The Finnish government has been engaged in negotiations with the Tax Justice Network on possibilities to host the 2012 major international tax justice seminar in Helsinki on transfer pricing of multinational companies. We would be looking forward to discussions on whether Finland could join Denmark and Norway in the Partnership panel of the Task Force, and whether tackling the misuse of transfer pricing could become a topic where Finland could start having a higher international profile. Also, given the Nordic countries’ reputation for sound economic policies, good governance and transparency on the world stage, we must use Nordic cooperation in advancing these themes in other international fora as well.

The Danish Presidency of the European Union provides a window of opportunity to advance a more transparent standard for corporate reporting on a country-by-country basis.  The proposal is now advancing in the European Commission, but differences still exist on its scope – whether to go beyond extractive industries and the types of operations required for reporting.  The proposal has the capacity to close down some of the biggest loopholes in the global economy, that of transfer mispricing by increasing the amount of available information for tax administrations to ensure that a fair amount of taxes are being paid.  Shareholders will also appreciate a more accurate picture of corporate liabilities and operations.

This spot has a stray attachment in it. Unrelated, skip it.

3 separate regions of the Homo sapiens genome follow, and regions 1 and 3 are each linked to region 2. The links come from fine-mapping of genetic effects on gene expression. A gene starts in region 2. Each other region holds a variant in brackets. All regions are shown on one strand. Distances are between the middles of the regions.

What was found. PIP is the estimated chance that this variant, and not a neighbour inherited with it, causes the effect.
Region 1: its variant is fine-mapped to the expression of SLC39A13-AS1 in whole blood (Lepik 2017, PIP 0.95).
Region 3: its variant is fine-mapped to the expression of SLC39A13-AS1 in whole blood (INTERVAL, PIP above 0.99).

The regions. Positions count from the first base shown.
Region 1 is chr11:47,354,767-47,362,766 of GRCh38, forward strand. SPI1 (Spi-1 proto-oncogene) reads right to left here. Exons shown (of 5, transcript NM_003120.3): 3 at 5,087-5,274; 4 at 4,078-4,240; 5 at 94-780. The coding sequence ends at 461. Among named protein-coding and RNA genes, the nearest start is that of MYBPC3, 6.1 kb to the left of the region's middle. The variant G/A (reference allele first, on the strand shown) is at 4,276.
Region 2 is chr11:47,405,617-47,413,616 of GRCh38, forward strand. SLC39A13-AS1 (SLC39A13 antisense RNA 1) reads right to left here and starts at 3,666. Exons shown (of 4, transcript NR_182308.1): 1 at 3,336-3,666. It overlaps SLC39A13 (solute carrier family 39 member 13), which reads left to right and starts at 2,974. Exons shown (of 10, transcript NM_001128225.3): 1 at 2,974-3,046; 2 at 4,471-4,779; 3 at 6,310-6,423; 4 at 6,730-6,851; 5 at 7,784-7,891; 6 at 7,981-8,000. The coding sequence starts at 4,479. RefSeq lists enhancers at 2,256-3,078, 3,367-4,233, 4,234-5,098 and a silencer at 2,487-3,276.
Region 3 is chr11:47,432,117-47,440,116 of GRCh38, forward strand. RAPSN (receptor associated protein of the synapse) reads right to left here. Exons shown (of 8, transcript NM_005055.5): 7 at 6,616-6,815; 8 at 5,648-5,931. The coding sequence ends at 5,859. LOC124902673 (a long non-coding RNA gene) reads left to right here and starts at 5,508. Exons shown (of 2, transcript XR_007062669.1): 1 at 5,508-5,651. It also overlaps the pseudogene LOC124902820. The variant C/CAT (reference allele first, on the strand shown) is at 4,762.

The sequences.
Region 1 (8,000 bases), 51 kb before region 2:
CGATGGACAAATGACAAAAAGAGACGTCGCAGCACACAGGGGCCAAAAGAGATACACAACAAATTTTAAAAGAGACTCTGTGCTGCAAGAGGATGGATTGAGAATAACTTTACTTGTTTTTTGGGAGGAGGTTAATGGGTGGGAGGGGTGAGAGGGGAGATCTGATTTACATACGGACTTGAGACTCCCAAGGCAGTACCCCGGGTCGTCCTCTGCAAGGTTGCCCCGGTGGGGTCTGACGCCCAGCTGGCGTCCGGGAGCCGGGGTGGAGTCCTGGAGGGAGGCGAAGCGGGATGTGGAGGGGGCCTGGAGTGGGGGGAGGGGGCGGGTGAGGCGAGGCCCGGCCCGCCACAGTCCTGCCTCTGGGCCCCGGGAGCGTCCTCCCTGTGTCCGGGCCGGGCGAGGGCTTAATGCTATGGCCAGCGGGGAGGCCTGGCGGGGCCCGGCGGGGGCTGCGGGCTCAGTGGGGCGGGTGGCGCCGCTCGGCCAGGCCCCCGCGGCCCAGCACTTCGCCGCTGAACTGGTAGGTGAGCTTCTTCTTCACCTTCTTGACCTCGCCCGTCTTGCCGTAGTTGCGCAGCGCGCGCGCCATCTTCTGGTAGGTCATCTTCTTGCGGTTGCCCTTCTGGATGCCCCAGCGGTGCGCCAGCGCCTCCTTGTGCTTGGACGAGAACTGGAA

We would also like to  promote the European Union framework for a Common Consolidated Corporate Tax Base (CCCTB) which would ensure that corporations would be taxed as single units within the European Union, and would create further tax co-operation within the EU to tackle tax evasion with the EU economies, estimated at 2-5% of GDP by the EU commission.

In addition to companies’ misuse of transfer pricing, another important theme is developing and promoting models for the multilateral, automatic information exchange on tax issues. The OECD is currently preparing the convention on mutual administrative assistance in tax matters. Finland welcomes this development and will promote automatic exchange of tax information, both through this convention and further means such as enlarging the membership and the scope of the European Savings Tax Directive.